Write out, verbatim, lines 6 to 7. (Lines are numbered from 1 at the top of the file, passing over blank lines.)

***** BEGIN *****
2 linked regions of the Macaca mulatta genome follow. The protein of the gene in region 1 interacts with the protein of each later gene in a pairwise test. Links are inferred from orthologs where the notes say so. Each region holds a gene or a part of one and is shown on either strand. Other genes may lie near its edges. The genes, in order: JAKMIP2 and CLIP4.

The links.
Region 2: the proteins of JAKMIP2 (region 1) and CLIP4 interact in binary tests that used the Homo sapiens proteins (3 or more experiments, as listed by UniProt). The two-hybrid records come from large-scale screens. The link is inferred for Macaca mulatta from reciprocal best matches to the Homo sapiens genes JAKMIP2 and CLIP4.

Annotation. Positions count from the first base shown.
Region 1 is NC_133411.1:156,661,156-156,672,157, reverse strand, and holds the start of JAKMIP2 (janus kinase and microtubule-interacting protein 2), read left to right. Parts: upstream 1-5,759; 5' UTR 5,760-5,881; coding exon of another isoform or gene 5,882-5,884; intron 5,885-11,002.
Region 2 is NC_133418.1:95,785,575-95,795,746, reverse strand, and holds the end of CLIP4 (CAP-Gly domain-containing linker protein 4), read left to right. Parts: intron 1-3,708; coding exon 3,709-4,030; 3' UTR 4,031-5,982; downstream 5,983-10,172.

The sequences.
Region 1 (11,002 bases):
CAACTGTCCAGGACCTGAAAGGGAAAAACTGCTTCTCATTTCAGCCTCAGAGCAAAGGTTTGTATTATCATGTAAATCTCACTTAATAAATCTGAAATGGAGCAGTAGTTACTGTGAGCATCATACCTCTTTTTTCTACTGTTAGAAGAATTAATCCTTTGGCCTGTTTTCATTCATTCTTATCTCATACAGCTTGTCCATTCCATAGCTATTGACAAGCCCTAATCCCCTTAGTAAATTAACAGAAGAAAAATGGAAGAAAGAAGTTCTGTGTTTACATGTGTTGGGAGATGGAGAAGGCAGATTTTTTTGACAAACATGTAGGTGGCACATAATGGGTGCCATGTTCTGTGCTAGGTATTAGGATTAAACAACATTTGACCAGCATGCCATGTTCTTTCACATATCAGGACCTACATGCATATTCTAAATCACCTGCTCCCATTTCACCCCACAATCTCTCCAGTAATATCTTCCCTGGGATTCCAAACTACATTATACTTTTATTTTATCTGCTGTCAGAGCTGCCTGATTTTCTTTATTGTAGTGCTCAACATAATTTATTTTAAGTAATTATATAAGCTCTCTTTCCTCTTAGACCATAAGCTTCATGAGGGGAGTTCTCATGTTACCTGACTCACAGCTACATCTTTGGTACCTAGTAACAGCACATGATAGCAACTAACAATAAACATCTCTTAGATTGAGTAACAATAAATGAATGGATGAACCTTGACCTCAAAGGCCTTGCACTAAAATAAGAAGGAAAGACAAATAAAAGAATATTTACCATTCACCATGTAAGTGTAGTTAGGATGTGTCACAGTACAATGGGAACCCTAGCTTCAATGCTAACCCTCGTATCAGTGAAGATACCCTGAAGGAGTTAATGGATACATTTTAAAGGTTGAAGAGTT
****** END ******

Region 2 is NC_133418.1:95,785,575-95,795,746, reverse strand, and holds the end of CLIP4 (CAP-Gly domain-containing linker protein 4), read left to right. Parts: intron 1-3,708; coding exon 3,709-4,030; 3' UTR 4,031-5,982; downstream 5,983-10,172.

The sequences.